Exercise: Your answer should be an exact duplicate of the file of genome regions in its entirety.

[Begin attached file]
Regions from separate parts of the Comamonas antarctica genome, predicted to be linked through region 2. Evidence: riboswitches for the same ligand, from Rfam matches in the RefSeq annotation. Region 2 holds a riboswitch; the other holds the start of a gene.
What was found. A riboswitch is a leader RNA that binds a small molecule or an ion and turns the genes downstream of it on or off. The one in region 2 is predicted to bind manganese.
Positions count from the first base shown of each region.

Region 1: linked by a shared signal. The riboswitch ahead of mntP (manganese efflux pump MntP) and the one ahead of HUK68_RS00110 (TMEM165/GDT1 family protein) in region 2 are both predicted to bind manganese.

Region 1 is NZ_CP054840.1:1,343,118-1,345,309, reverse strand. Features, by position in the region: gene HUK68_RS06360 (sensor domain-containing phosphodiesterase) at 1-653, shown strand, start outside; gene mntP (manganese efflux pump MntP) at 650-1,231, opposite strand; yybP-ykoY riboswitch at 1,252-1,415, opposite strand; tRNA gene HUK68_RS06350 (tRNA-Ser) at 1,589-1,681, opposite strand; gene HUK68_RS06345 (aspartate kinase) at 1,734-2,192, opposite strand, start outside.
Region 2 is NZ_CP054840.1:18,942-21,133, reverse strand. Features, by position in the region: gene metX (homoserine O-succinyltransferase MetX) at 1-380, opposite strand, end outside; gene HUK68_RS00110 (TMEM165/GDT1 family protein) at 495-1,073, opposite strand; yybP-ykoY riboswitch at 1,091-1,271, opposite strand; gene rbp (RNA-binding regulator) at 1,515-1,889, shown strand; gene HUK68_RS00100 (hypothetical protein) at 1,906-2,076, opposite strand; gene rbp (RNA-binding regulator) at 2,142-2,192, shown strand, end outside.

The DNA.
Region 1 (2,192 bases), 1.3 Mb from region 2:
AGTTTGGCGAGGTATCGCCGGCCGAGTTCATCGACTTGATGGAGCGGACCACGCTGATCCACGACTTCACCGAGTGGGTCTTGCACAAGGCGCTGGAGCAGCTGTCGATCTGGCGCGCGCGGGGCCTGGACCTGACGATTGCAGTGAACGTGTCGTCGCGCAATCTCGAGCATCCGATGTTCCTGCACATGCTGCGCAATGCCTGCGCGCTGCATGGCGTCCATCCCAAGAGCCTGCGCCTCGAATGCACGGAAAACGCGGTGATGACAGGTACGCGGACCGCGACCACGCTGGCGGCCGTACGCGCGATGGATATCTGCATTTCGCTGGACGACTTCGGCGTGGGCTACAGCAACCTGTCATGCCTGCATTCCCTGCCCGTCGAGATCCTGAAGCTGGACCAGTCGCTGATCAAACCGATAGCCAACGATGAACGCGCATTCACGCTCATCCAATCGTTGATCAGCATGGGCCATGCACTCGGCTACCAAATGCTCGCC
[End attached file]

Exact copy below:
Regions from separate parts of the Comamonas antarctica genome, predicted to be linked through region 2. Evidence: riboswitches for the same ligand, from Rfam matches in the RefSeq annotation. Region 2 holds a riboswitch; the other holds the start of a gene.
What was found. A riboswitch is a leader RNA that binds a small molecule or an ion and turns the genes downstream of it on or off. The one in region 2 is predicted to bind manganese.
Positions count from the first base shown of each region.

Region 1: linked by a shared signal. The riboswitch ahead of mntP (manganese efflux pump MntP) and the one ahead of HUK68_RS00110 (TMEM165/GDT1 family protein) in region 2 are both predicted to bind manganese.

Region 1 is NZ_CP054840.1:1,343,118-1,345,309, reverse strand. Features, by position in the region: gene HUK68_RS06360 (sensor domain-containing phosphodiesterase) at 1-653, shown strand, start outside; gene mntP (manganese efflux pump MntP) at 650-1,231, opposite strand; yybP-ykoY riboswitch at 1,252-1,415, opposite strand; tRNA gene HUK68_RS06350 (tRNA-Ser) at 1,589-1,681, opposite strand; gene HUK68_RS06345 (aspartate kinase) at 1,734-2,192, opposite strand, start outside.
Region 2 is NZ_CP054840.1:18,942-21,133, reverse strand. Features, by position in the region: gene metX (homoserine O-succinyltransferase MetX) at 1-380, opposite strand, end outside; gene HUK68_RS00110 (TMEM165/GDT1 family protein) at 495-1,073, opposite strand; yybP-ykoY riboswitch at 1,091-1,271, opposite strand; gene rbp (RNA-binding regulator) at 1,515-1,889, shown strand; gene HUK68_RS00100 (hypothetical protein) at 1,906-2,076, opposite strand; gene rbp (RNA-binding regulator) at 2,142-2,192, shown strand, end outside.

The DNA.
Region 1 (2,192 bases), 1.3 Mb from region 2:
AGTTTGGCGAGGTATCGCCGGCCGAGTTCATCGACTTGATGGAGCGGACCACGCTGATCCACGACTTCACCGAGTGGGTCTTGCACAAGGCGCTGGAGCAGCTGTCGATCTGGCGCGCGCGGGGCCTGGACCTGACGATTGCAGTGAACGTGTCGTCGCGCAATCTCGAGCATCCGATGTTCCTGCACATGCTGCGCAATGCCTGCGCGCTGCATGGCGTCCATCCCAAGAGCCTGCGCCTCGAATGCACGGAAAACGCGGTGATGACAGGTACGCGGACCGCGACCACGCTGGCGGCCGTACGCGCGATGGATATCTGCATTTCGCTGGACGACTTCGGCGTGGGCTACAGCAACCTGTCATGCCTGCATTCCCTGCCCGTCGAGATCCTGAAGCTGGACCAGTCGCTGATCAAACCGATAGCCAACGATGAACGCGCATTCACGCTCATCCAATCGTTGATCAGCATGGGCCATGCACTCGGCTACCAAATGCTCGCC